Starcom’s recent Media Futures report revealed a number of interesting customer experience (CX) statistics, based on businesses in Austraila. The diagram below highlights businesses, by sector, and the percentage difference from where they rate their customer experience and where their customer’s rate their customer experience. So for example airlines rate their customer experience 61% higher than customers rate their own experience with the airline. This means there is a huge expectation gap between businesses and consumers.
David Thodey, Former CEO Telstra explains in the report that “for any organisation, really being externally focused, really understanding the value creation that you have and therefore what the customer view is, is really essential.” The report explains that businesses are still prioritising the value of the transaction over the customer experience. It identifies personalisation and data to be a key part of this, and the need to use data to uncover real human motivations.
Marketing Week took an in-depth look at Marks and Spencer, Hyatt and some other big brands to see what could be learnt from these brands in terms of customer experience. Global director of loyalty, customer insight and analytics at M&S Nathan Ansell said “We have made changes to our structure that help provide a more seamless customer journey. For example, we have integrated each channel’s merchandising operations so there is greater ‘symmetry’ across the experience for customers. We are moving to a ‘self-serve’ model for data, so that the business can use the valuable insight from the customer team more easily and make more informed decisions leading to an even better customer experience.” However Ansell also stressed the importance of creativity and the need for a problem-solving attitude saying ““We don’t just need ‘big data’, we need ‘big insight’ that we can turn into ‘big actions’.”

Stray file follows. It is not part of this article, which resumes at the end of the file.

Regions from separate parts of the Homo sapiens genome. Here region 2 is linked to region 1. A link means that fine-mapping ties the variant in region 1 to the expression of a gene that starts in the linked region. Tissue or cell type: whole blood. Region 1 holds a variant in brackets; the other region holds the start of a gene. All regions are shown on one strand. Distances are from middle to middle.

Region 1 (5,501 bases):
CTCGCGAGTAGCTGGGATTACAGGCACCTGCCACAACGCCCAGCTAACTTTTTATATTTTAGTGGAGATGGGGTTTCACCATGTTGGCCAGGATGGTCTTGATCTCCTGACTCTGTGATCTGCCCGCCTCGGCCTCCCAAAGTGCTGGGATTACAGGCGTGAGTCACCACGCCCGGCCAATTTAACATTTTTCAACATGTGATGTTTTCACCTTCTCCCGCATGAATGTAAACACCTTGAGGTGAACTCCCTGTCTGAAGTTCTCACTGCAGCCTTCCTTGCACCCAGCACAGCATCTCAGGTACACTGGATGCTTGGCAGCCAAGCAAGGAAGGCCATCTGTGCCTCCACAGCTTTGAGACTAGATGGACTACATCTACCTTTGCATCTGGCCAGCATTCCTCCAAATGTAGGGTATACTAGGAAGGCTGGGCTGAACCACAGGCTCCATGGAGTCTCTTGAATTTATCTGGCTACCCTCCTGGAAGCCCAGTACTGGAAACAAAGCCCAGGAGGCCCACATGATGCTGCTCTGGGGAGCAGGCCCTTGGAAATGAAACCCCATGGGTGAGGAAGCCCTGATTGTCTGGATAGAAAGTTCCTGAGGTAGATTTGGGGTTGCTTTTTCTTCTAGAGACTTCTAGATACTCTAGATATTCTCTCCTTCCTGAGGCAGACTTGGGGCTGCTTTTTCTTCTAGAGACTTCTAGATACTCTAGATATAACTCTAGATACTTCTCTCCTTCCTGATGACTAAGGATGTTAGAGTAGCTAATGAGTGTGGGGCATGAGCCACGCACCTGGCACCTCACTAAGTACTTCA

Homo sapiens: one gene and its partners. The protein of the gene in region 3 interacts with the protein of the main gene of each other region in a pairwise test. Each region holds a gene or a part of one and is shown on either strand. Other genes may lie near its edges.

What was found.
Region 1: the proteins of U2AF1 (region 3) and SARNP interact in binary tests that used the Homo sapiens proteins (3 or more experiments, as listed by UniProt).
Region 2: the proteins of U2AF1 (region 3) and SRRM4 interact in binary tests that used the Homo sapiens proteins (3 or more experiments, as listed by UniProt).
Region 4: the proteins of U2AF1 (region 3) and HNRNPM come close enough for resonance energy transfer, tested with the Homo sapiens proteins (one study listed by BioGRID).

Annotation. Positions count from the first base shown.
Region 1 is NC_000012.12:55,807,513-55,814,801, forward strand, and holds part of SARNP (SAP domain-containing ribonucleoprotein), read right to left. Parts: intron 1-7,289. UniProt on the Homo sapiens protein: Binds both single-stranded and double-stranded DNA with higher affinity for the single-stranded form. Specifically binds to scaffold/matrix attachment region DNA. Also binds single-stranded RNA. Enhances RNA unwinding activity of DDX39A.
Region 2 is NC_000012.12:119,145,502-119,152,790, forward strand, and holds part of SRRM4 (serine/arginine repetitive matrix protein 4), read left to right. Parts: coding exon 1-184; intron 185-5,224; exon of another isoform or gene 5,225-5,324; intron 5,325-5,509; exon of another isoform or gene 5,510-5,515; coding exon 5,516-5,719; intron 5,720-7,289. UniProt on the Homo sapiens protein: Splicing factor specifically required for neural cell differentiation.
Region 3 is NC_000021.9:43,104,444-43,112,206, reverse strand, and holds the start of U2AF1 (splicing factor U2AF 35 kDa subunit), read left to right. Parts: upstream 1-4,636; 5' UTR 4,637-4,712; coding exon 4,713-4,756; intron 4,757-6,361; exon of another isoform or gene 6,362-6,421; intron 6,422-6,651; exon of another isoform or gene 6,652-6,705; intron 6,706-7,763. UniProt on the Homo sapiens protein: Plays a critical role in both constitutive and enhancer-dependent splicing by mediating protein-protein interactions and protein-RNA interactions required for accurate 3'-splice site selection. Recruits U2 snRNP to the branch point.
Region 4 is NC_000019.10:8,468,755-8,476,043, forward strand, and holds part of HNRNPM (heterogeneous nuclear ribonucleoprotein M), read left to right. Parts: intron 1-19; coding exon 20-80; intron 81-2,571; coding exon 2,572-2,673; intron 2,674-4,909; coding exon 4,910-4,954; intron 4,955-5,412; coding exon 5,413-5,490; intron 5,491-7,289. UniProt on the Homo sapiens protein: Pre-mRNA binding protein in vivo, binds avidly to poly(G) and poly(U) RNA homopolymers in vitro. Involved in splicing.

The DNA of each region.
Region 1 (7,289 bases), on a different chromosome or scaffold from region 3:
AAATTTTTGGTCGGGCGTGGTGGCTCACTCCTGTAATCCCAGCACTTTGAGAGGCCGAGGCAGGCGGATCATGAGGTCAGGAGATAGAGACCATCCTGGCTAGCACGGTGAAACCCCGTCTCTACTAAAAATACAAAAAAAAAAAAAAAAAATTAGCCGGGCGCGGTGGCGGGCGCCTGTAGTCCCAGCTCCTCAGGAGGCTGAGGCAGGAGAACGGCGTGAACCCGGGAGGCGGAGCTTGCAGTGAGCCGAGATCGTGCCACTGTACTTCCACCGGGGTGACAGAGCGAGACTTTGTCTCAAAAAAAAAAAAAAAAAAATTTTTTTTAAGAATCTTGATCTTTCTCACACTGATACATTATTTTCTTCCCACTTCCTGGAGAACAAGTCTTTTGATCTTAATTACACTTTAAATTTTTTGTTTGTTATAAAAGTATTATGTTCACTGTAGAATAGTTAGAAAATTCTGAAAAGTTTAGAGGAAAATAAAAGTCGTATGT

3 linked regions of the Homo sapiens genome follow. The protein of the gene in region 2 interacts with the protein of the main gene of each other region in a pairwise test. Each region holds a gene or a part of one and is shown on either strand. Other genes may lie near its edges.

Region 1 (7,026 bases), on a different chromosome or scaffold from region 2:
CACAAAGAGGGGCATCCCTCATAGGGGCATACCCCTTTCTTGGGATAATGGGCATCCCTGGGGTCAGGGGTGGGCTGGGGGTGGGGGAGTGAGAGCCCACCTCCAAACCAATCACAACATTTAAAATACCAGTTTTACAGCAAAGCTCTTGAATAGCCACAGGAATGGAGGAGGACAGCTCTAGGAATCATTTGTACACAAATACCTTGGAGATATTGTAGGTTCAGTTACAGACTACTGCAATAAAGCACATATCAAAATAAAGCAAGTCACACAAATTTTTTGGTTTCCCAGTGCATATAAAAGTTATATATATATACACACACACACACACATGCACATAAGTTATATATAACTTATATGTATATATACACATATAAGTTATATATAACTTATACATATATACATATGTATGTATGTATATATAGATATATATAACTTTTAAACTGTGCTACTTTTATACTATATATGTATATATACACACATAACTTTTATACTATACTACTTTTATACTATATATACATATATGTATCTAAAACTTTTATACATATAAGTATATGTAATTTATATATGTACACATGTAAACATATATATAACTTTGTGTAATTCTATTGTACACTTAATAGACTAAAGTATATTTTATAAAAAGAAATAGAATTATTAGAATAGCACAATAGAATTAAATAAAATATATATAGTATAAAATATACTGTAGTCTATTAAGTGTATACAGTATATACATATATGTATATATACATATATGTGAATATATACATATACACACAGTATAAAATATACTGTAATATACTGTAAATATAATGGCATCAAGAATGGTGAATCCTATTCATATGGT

At Hyatt their CX focus is centred around their loyalty programme, brought to life in their TV ad with the strapline ‘For a World of Understanding’, as it looks to “connect on a deeper level” with customers and “inspire irrational loyalty”. For credit score check firm ClearScore CX focus is on their internal organisation with the creation of “factions”, smaller self-run cross-functional teams responsible for the end-to-end management of a feature or aspect of the service. This approach aims to deeply embed teams and individuals in the products or services, giving them responsibility, and customers are therefore not bounced from one department to another. ClearScore also regularly analyse customer reviews on various platforms to generate ideas to overcome friction in the customer journey.